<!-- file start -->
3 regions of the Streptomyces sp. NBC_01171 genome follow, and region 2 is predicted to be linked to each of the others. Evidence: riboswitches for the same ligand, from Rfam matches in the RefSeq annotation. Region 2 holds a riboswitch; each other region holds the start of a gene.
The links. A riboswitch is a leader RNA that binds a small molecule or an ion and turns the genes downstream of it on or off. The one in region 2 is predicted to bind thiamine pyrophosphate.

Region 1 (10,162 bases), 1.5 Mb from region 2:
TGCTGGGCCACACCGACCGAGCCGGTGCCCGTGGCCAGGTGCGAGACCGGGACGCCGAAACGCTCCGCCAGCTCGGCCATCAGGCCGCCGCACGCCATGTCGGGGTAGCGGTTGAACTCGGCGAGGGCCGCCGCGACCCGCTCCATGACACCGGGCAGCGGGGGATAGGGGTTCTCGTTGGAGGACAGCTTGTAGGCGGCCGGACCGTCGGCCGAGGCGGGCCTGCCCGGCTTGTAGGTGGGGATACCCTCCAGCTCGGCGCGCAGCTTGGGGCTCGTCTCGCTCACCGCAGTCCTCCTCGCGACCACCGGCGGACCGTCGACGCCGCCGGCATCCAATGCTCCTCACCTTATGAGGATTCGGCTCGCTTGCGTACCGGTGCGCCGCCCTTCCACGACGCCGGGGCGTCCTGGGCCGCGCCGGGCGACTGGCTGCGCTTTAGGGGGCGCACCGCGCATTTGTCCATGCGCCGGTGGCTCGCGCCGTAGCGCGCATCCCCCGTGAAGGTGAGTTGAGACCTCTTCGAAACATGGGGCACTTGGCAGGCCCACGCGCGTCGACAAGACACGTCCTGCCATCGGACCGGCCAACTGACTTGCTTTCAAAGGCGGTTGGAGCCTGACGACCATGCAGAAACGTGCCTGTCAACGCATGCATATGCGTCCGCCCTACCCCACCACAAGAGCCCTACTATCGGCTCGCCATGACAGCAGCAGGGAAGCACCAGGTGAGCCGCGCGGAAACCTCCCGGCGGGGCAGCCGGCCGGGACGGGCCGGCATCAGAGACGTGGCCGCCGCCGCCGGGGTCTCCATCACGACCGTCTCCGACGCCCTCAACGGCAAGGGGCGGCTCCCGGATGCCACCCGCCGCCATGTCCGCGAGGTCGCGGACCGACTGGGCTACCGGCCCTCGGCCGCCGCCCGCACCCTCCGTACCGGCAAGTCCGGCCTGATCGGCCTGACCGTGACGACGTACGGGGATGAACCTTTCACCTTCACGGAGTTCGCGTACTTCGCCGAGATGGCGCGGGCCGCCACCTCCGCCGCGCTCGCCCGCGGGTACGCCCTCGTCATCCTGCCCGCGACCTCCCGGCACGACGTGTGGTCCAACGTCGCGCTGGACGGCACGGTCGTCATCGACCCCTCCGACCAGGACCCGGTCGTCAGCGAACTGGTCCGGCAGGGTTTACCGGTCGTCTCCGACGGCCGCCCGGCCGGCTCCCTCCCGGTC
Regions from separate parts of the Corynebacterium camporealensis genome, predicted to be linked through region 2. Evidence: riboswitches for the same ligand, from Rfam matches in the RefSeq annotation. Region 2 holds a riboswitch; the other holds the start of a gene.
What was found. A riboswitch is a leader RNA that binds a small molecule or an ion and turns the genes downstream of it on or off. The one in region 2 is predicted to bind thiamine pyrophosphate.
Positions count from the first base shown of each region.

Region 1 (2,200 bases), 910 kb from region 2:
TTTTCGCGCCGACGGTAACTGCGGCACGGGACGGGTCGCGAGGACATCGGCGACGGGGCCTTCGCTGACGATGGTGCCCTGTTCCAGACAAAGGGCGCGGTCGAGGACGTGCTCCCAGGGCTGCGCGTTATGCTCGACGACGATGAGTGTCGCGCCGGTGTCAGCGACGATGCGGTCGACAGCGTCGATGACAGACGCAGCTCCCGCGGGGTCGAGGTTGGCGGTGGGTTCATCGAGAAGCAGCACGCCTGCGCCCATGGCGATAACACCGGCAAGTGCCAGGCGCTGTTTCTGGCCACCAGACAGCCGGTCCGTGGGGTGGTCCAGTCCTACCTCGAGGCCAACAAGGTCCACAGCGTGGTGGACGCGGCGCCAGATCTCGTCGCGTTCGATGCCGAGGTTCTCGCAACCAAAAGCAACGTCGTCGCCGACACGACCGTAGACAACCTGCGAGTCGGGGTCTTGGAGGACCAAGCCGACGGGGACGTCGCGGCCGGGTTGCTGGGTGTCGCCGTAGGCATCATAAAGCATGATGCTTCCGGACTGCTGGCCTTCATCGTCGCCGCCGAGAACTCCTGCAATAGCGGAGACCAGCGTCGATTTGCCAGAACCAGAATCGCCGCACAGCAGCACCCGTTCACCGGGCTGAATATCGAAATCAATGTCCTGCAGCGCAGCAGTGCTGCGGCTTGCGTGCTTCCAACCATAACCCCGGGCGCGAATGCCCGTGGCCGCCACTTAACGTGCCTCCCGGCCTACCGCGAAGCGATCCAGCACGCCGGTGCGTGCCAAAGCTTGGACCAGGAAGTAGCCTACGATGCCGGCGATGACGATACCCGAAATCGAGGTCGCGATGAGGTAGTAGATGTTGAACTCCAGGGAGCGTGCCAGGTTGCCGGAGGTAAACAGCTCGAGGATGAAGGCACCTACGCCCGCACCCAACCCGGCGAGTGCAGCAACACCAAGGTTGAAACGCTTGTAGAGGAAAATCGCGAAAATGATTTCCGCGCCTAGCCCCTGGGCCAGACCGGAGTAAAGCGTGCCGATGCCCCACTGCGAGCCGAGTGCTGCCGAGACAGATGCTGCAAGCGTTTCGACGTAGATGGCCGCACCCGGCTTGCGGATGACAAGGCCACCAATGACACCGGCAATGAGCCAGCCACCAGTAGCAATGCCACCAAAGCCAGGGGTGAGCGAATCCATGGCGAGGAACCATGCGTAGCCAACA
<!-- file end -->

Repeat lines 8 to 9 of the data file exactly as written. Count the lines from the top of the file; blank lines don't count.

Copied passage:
Region 1 (2,200 bases), 910 kb from region 2:
TTTTCGCGCCGACGGTAACTGCGGCACGGGACGGGTCGCGAGGACATCGGCGACGGGGCCTTCGCTGACGATGGTGCCCTGTTCCAGACAAAGGGCGCGGTCGAGGACGTGCTCCCAGGGCTGCGCGTTATGCTCGACGACGATGAGTGTCGCGCCGGTGTCAGCGACGATGCGGTCGACAGCGTCGATGACAGACGCAGCTCCCGCGGGGTCGAGGTTGGCGGTGGGTTCATCGAGAAGCAGCACGCCTGCGCCCATGGCGATAACACCGGCAAGTGCCAGGCGCTGTTTCTGGCCACCAGACAGCCGGTCCGTGGGGTGGTCCAGTCCTACCTCGAGGCCAACAAGGTCCACAGCGTGGTGGACGCGGCGCCAGATCTCGTCGCGTTCGATGCCGAGGTTCTCGCAACCAAAAGCAACGTCGTCGCCGACACGACCGTAGACAACCTGCGAGTCGGGGTCTTGGAGGACCAAGCCGACGGGGACGTCGCGGCCGGGTTGCTGGGTGTCGCCGTAGGCATCATAAAGCATGATGCTTCCGGACTGCTGGCCTTCATCGTCGCCGCCGAGAACTCCTGCAATAGCGGAGACCAGCGTCGATTTGCCAGAACCAGAATCGCCGCACAGCAGCACCCGTTCACCGGGCTGAATATCGAAATCAATGTCCTGCAGCGCAGCAGTGCTGCGGCTTGCGTGCTTCCAACCATAACCCCGGGCGCGAATGCCCGTGGCCGCCACTTAACGTGCCTCCCGGCCTACCGCGAAGCGATCCAGCACGCCGGTGCGTGCCAAAGCTTGGACCAGGAAGTAGCCTACGATGCCGGCGATGACGATACCCGAAATCGAGGTCGCGATGAGGTAGTAGATGTTGAACTCCAGGGAGCGTGCCAGGTTGCCGGAGGTAAACAGCTCGAGGATGAAGGCACCTACGCCCGCACCCAACCCGGCGAGTGCAGCAACACCAAGGTTGAAACGCTTGTAGAGGAAAATCGCGAAAATGATTTCCGCGCCTAGCCCCTGGGCCAGACCGGAGTAAAGCGTGCCGATGCCCCACTGCGAGCCGAGTGCTGCCGAGACAGATGCTGCAAGCGTTTCGACGTAGATGGCCGCACCCGGCTTGCGGATGACAAGGCCACCAATGACACCGGCAATGAGCCAGCCACCAGTAGCAATGCCACCAAAGCCAGGGGTGAGCGAATCCATGGCGAGGAACCATGCGTAGCCAACA